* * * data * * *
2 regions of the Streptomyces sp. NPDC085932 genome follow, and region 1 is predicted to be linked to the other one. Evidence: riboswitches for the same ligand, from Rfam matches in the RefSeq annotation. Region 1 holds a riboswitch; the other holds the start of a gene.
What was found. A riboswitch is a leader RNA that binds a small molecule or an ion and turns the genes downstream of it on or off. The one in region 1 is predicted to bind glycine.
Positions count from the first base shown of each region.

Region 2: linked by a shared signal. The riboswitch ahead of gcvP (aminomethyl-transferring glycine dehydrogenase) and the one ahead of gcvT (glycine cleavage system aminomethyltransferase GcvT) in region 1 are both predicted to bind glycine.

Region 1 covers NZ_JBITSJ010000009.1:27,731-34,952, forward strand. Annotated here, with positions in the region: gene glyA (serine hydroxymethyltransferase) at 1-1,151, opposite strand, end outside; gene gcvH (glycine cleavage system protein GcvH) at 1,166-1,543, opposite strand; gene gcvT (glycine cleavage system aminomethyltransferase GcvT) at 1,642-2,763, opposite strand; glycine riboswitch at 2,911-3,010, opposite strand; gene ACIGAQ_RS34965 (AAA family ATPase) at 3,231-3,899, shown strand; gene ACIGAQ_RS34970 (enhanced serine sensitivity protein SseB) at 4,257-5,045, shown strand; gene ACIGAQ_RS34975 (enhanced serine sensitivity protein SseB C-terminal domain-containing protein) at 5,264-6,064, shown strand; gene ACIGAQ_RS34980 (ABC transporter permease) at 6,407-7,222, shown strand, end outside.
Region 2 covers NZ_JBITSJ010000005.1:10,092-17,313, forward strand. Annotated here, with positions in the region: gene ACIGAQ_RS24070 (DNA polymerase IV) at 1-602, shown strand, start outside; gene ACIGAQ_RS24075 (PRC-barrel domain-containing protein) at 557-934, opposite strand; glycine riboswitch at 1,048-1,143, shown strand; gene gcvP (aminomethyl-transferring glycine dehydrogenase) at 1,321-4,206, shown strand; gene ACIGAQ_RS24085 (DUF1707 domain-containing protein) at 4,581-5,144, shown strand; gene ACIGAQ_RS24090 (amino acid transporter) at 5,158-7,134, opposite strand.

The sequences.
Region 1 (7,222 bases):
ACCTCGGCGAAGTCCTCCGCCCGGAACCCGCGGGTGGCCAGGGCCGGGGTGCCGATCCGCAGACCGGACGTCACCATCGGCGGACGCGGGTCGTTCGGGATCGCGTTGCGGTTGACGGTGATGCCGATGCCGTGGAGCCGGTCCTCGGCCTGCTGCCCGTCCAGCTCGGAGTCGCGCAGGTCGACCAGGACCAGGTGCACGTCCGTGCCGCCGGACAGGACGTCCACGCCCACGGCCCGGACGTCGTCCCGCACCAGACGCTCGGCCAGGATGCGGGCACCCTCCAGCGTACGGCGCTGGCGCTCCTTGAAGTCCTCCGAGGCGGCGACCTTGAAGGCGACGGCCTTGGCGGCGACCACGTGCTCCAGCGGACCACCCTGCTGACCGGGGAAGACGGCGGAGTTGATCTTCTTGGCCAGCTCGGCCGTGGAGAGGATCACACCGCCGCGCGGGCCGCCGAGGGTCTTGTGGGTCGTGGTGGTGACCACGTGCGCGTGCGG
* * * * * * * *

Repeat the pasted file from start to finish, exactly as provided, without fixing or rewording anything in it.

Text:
2 regions of the Streptomyces sp. NPDC085932 genome follow, and region 1 is predicted to be linked to the other one. Evidence: riboswitches for the same ligand, from Rfam matches in the RefSeq annotation. Region 1 holds a riboswitch; the other holds the start of a gene.
What was found. A riboswitch is a leader RNA that binds a small molecule or an ion and turns the genes downstream of it on or off. The one in region 1 is predicted to bind glycine.
Positions count from the first base shown of each region.

Region 2: linked by a shared signal. The riboswitch ahead of gcvP (aminomethyl-transferring glycine dehydrogenase) and the one ahead of gcvT (glycine cleavage system aminomethyltransferase GcvT) in region 1 are both predicted to bind glycine.

Region 1 covers NZ_JBITSJ010000009.1:27,731-34,952, forward strand. Annotated here, with positions in the region: gene glyA (serine hydroxymethyltransferase) at 1-1,151, opposite strand, end outside; gene gcvH (glycine cleavage system protein GcvH) at 1,166-1,543, opposite strand; gene gcvT (glycine cleavage system aminomethyltransferase GcvT) at 1,642-2,763, opposite strand; glycine riboswitch at 2,911-3,010, opposite strand; gene ACIGAQ_RS34965 (AAA family ATPase) at 3,231-3,899, shown strand; gene ACIGAQ_RS34970 (enhanced serine sensitivity protein SseB) at 4,257-5,045, shown strand; gene ACIGAQ_RS34975 (enhanced serine sensitivity protein SseB C-terminal domain-containing protein) at 5,264-6,064, shown strand; gene ACIGAQ_RS34980 (ABC transporter permease) at 6,407-7,222, shown strand, end outside.
Region 2 covers NZ_JBITSJ010000005.1:10,092-17,313, forward strand. Annotated here, with positions in the region: gene ACIGAQ_RS24070 (DNA polymerase IV) at 1-602, shown strand, start outside; gene ACIGAQ_RS24075 (PRC-barrel domain-containing protein) at 557-934, opposite strand; glycine riboswitch at 1,048-1,143, shown strand; gene gcvP (aminomethyl-transferring glycine dehydrogenase) at 1,321-4,206, shown strand; gene ACIGAQ_RS24085 (DUF1707 domain-containing protein) at 4,581-5,144, shown strand; gene ACIGAQ_RS24090 (amino acid transporter) at 5,158-7,134, opposite strand.

The sequences.
Region 1 (7,222 bases):
ACCTCGGCGAAGTCCTCCGCCCGGAACCCGCGGGTGGCCAGGGCCGGGGTGCCGATCCGCAGACCGGACGTCACCATCGGCGGACGCGGGTCGTTCGGGATCGCGTTGCGGTTGACGGTGATGCCGATGCCGTGGAGCCGGTCCTCGGCCTGCTGCCCGTCCAGCTCGGAGTCGCGCAGGTCGACCAGGACCAGGTGCACGTCCGTGCCGCCGGACAGGACGTCCACGCCCACGGCCCGGACGTCGTCCCGCACCAGACGCTCGGCCAGGATGCGGGCACCCTCCAGCGTACGGCGCTGGCGCTCCTTGAAGTCCTCCGAGGCGGCGACCTTGAAGGCGACGGCCTTGGCGGCGACCACGTGCTCCAGCGGACCACCCTGCTGACCGGGGAAGACGGCGGAGTTGATCTTCTTGGCCAGCTCGGCCGTGGAGAGGATCACACCGCCGCGCGGGCCGCCGAGGGTCTTGTGGGTCGTGGTGGTGACCACGTGCGCGTGCGG